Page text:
23. L. M. Kneer, R. Eva-Maria, L. V. Besteiro, R. Schreiber, A. O. Govorov, and T. Liedl, “Circular dichroism of chiral molecules in DNA-assembled plasmonic hotspots,” ACS Nano 12(9), 9110–9115 (2018). [CrossRef]  

24. G. Rui, H. Hu, M. Singer, Y. Jen, Q. Zhan, and Q. Gan, “Circular Dichroism Enhancement: Symmetric Meta-Absorber-Induced Superchirality,” Adv. Opt. Mater. 7(21), 1970080 (2019). [CrossRef]  

25. J. George, S. Kar, E. S. Anupriya, S. M. Somasundaran, A. D. Das, C. Sissa, A. Painelli, and K. G. Thomas, “Chiral plasmons: Au nanoparticle assemblies on thermoresponsive organic templates,” ACS Nano 13(4), 4392–4401 (2019). [CrossRef]  

26. J. Kumar, E. Hasier, L. M. Elena, C. Nathalie, F. M. Víctor, M. S. Diego, B. Sara, L. C. Aitziber, C. Joaquín, and M. Luis, “Detection of amyloid fibrils in Parkinson’s disease using plasmonic chirality,” Proc. Natl. Acad. Sci. 115(13), 201721690 (2018). [CrossRef]  

27. Z. Y. Bao, W. Zhang, Y. L. Zhang, J. He, J. Dai, C. T. Yeung, and D. Y. Lei, “Interband absorption enhanced optical activity in discrete Au@ Ag core–shell nanocuboids: probing extended helical conformation of chemisorbed cysteine molecules,” Angew. Chem. Int. Ed. 56(5), 1283–1288 (2017). [CrossRef]  

28. Y. Wang, F. Tong, T. Wang, Y. Li, and Z. Zhang, “Induced chirality in micron wave through electromagnetic coupling between chiral molecules and graphene nanostructures,” Carbon 120, 203–208 (2017). [CrossRef]  

29. J. H. Kim, H. S. Lee, G. H. An, J. Lee, and Y. H. Lee, “Dielectric Nanowire Hybrids for Plasmon-Enhanced Light-Matter Interaction in 2D Semiconductors,” ACS Nano 14(9), 11985–11994 (2020). [CrossRef]  

30. G. Raseev and M. Achlan, “MIM thin film stack: flux enhancement due to coupling of surface plasmon polariton with wave guide modes,” J. Phys. D: Appl. Phys 53(50), 505303 (2020). [CrossRef]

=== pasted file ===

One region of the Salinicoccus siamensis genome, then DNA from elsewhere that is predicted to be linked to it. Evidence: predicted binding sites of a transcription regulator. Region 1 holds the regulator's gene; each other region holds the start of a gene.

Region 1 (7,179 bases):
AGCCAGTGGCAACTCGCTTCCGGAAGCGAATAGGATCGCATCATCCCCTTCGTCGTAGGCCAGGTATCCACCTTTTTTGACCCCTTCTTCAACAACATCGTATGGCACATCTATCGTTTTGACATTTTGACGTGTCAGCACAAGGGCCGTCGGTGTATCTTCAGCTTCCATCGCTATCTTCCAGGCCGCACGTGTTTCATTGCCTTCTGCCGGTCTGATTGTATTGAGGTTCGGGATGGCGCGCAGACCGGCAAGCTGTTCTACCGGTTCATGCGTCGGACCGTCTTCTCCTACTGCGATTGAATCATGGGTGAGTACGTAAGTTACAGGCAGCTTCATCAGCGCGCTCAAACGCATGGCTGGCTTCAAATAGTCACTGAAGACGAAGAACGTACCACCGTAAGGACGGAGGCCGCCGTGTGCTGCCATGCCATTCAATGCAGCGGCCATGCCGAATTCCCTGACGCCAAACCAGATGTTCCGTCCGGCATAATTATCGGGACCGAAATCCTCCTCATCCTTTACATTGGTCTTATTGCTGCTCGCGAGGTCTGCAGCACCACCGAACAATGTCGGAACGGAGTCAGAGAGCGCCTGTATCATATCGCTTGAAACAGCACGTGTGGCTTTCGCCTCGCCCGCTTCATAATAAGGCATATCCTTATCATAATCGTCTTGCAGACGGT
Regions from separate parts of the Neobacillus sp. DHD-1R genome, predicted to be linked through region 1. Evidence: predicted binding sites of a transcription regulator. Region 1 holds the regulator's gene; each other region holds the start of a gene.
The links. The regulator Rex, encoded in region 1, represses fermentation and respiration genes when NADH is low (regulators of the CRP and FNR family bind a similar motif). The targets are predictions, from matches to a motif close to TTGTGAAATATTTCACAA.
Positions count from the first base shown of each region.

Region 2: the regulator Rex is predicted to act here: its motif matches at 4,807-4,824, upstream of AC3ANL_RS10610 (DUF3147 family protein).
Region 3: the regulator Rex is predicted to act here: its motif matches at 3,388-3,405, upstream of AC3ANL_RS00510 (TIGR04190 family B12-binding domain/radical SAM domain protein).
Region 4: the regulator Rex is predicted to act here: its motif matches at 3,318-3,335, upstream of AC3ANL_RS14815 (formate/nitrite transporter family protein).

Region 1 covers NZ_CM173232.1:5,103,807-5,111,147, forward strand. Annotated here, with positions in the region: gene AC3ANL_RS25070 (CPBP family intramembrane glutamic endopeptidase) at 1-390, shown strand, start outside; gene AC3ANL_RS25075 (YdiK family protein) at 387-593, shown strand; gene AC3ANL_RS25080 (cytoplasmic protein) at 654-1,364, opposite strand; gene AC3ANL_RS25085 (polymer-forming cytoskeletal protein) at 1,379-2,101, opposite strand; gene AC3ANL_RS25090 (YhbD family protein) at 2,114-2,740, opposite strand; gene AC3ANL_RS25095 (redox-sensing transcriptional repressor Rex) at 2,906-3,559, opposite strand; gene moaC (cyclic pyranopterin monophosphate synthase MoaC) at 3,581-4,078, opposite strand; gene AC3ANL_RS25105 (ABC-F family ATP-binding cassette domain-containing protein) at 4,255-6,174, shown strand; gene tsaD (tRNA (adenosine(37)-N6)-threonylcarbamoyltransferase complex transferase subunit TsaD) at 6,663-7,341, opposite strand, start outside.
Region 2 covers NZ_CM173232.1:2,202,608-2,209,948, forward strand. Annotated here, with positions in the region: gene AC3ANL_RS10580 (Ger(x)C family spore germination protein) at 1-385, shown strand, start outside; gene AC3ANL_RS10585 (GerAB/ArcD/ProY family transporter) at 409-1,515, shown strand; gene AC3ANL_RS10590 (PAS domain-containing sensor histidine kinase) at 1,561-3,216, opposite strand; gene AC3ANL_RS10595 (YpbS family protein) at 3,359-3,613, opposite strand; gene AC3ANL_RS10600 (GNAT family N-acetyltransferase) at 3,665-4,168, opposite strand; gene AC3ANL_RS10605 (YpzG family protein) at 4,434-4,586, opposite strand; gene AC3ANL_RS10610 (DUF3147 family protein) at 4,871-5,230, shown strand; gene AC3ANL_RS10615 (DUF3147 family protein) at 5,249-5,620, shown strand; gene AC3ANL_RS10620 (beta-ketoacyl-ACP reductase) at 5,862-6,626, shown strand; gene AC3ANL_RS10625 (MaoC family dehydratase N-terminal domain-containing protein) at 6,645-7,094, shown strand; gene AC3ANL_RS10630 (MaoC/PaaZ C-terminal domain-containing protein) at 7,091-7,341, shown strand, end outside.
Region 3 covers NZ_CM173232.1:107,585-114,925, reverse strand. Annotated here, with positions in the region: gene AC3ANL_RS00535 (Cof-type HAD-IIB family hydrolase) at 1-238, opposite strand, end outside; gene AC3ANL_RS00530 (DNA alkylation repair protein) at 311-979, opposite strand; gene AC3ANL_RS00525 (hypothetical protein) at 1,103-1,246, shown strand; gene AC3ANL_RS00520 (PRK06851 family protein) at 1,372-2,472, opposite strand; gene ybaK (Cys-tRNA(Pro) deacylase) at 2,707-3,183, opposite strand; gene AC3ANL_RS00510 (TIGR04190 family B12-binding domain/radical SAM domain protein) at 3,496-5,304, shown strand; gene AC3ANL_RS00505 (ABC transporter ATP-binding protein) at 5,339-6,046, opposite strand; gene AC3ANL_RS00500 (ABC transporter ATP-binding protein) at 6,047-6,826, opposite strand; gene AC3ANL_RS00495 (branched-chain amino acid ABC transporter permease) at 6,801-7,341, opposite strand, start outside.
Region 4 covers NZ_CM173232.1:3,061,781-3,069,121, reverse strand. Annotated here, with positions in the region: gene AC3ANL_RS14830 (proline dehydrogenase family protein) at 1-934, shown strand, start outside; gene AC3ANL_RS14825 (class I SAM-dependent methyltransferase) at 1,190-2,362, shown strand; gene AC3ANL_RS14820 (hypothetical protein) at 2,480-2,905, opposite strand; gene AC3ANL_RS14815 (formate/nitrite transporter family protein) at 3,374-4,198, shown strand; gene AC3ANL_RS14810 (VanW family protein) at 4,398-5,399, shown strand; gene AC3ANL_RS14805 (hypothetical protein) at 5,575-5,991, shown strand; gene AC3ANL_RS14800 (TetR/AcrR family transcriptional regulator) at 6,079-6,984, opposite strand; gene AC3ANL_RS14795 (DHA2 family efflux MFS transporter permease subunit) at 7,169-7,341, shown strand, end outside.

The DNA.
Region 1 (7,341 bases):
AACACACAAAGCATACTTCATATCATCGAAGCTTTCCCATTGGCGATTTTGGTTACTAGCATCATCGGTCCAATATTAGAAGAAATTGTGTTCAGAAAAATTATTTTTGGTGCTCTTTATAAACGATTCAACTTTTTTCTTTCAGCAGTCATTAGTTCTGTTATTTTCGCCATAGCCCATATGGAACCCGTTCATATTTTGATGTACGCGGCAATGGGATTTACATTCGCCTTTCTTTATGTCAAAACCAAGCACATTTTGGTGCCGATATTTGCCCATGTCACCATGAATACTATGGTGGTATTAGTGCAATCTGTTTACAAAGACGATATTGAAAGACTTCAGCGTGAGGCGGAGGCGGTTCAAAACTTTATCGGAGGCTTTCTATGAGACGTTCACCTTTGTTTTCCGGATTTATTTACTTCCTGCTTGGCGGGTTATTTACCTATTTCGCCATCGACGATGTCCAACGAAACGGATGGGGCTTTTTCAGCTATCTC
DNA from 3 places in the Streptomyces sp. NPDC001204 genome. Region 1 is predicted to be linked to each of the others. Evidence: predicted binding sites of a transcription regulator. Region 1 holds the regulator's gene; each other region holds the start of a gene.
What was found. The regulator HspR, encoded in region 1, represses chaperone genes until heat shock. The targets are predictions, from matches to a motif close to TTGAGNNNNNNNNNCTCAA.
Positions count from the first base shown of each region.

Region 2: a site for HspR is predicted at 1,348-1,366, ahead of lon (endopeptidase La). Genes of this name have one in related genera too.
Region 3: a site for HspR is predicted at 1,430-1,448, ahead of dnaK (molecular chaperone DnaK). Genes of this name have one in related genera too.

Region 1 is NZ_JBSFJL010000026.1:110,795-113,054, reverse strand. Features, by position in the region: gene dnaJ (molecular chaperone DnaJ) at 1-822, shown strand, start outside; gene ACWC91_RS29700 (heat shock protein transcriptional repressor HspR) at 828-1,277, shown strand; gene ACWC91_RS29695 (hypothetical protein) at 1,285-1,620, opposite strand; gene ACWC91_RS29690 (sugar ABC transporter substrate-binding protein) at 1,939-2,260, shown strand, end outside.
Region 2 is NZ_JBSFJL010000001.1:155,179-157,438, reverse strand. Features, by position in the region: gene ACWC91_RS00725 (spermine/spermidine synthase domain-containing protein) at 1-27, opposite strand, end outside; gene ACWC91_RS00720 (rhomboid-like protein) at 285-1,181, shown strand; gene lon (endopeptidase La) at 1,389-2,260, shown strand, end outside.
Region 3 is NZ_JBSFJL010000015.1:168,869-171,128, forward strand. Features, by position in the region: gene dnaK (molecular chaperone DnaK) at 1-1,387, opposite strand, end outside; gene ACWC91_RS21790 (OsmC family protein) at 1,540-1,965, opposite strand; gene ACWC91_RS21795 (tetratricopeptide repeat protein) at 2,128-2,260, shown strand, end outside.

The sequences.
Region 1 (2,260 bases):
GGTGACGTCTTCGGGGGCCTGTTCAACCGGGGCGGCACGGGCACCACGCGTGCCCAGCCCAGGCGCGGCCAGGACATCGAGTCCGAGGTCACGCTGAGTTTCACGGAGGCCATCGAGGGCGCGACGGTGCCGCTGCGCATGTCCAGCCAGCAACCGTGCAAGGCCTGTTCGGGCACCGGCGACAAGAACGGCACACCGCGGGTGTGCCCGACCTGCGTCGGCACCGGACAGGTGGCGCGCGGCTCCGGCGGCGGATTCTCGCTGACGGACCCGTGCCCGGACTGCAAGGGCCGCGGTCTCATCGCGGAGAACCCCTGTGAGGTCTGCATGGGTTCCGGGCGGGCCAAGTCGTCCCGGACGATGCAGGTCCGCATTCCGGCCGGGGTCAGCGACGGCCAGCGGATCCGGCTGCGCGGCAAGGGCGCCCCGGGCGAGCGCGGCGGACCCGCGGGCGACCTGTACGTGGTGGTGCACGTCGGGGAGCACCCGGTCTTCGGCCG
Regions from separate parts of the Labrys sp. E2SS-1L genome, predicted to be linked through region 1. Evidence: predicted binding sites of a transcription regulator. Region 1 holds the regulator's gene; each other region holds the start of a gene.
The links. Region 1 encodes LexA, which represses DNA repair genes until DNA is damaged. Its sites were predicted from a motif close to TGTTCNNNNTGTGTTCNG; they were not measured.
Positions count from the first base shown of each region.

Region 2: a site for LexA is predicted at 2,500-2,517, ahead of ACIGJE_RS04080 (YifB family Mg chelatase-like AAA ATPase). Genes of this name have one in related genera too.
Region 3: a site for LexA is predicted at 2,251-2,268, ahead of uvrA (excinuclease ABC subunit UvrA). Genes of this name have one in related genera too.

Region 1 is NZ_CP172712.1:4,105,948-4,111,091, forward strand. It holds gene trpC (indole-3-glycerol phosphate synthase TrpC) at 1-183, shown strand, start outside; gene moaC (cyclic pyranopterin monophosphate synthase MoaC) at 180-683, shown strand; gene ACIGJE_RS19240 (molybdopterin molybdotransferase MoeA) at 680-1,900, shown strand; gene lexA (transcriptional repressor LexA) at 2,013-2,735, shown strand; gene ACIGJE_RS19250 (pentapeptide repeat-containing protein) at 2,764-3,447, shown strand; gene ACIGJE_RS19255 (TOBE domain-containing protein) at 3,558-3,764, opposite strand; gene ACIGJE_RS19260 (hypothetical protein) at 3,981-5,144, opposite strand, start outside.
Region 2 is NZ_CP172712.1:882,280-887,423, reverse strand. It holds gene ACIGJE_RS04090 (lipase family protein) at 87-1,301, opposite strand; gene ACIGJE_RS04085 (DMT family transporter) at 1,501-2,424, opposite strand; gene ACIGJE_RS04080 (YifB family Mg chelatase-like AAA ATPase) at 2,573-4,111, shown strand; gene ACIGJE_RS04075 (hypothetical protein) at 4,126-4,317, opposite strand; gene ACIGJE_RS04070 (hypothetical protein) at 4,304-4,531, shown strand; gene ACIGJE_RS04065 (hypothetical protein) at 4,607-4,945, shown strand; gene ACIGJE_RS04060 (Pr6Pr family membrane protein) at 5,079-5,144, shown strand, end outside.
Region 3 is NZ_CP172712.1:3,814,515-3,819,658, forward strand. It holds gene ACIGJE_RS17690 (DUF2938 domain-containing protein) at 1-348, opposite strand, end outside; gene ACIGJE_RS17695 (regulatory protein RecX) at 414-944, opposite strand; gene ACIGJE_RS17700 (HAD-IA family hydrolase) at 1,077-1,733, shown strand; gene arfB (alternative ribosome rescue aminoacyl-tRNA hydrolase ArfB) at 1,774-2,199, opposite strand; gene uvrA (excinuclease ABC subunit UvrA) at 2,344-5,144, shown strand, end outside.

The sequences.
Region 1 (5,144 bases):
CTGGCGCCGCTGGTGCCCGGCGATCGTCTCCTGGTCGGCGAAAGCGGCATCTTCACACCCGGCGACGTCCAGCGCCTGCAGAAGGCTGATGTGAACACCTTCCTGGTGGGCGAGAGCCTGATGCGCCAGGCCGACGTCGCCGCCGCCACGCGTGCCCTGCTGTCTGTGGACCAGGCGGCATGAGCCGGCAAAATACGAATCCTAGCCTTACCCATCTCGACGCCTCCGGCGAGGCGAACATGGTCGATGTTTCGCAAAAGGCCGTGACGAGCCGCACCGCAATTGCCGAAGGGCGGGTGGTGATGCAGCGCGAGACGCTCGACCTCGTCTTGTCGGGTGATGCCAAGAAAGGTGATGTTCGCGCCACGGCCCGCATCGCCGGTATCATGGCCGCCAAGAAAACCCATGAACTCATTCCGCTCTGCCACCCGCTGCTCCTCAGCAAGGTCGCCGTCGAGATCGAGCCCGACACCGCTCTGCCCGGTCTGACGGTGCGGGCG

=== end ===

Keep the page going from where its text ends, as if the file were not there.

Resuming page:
31. F. Yan, L. Li, R. Wang, H. Tian, J. Liu, J. Liu, F. Tian, and J. Zhang, “Ultrasensitive tunable terahertz sensor with graphene plasmonic grating,” J. Lightwave Technol. 37(4), 1103–1112 (2019). [CrossRef]  

32. L. Ye, F. Zeng, Y. Zhang, and Q. Liu, “Composite graphene-metal microstructures for enhanced multiband absorption covering the entire terahertz range,” Carbon 148, 317–325 (2019). [CrossRef]  

33. M. S. Islam, J. Sultana, M. Biabanifard, Z. Vafapour, and D. Abbott, “Tunable Localized Surface Plasmon Graphene Metasurface for Multiband Superabsorption and Terahertz Sensing,” Carbon 158, 559–567 (2020). [CrossRef]  

34. J. Dong, Y. Cao, Q. Han, Y. Wang, M. Qi, W. Zhang, L. Qiao, J. Qi, and W. Gao, “Plasmon-exciton coupling for nanophotonic sensing on chip,” Opt. Express 28(14), 20817–20829 (2020). [CrossRef]  

35. X. Zhao, J. Dong, E. Cao, Q. Han, W. Gao, Y. Wang, J. Qi, and M. Sun, “Plasmon-exciton coupling by hybrids between graphene and gold nanorods vertical array for sensor,” Mater. Today 14, 166–174 (2019). [CrossRef]  

36. R. Yang, Y. Cheng, Y. Song, V. I. Belotelov, and M. Sun, “Plasmon and Plexciton Driven Interfacial Catalytic Reactions,” The Chemical Record (2021). [CrossRef]  

37. X. Mu and M. Sun, “The linear and nonlinear optical absorption and asymmetrical electromagnetic interaction in chiral twisted bilayer graphene with hybrid edges,” Mater. Today 14, 100222 (2020). [CrossRef]  

38. H. J. Hagemann, W. Gudat, and C. Kunz, “Optical constants from the far infrared to the x-ray region: Mg, Al, Cu, Ag, Au, Bi, C, and Al2O3,” J. Opt. Soc. Am. 65(6), 742–744 (1975). [CrossRef]  

39. D. Chandler-Horowitz and P. M. Amirtharaj, “High-accuracy, midinfrared (450 cm−1 ≤ ω ≤ 4000 cm−1) refractive index values of silicon,” J. Appl. Phys. 97(12), 123526 (2005). [CrossRef]  

40. S. Popova, T. Tolstykh, and V. Vorobev, “Optical characteristics of amorphous quartz in the 1400-200 cm−1 region,” Opt. Spectrosc. 33, 444–445 (1972).

41. W. Gao, J. Shu, C. Qiu, and Q. Xu, “Excitation of plasmonic waves in graphene by guided-mode resonances,” ACS Nano 6(9), 7806–7813 (2012). [CrossRef]  

42. L. A. Falkovsky, “Optical properties of graphene,” J. Phys.: Conf. Ser. 129(1), 012004 (2008). [CrossRef]  

43. Q. Hong, X. Feng, X. Wei, Z. Zhu, K. Liu, X. Yuan, J. Zhang, and S. Qin, “Towards high performance hybrid two-dimensional material plasmonic devices: strong and highly anisotropic plasmonic resonances in nanostructured graphene-black phosphorus bilayer,” Opt. Express 26(17), 22528–22535 (2018). [CrossRef]  

44. N. A. Abdulrahman, Z. Fan, T. Tonooka, S. M. Kelly, N. Gadegaard, E. Hendry, A. O. Govorov, and M. Kadodwala, “Induced chirality through electromagnetic coupling between chiral molecular layers and plasmonic nanostructures,” Nano Lett. 12(2), 977–983 (2012). [CrossRef]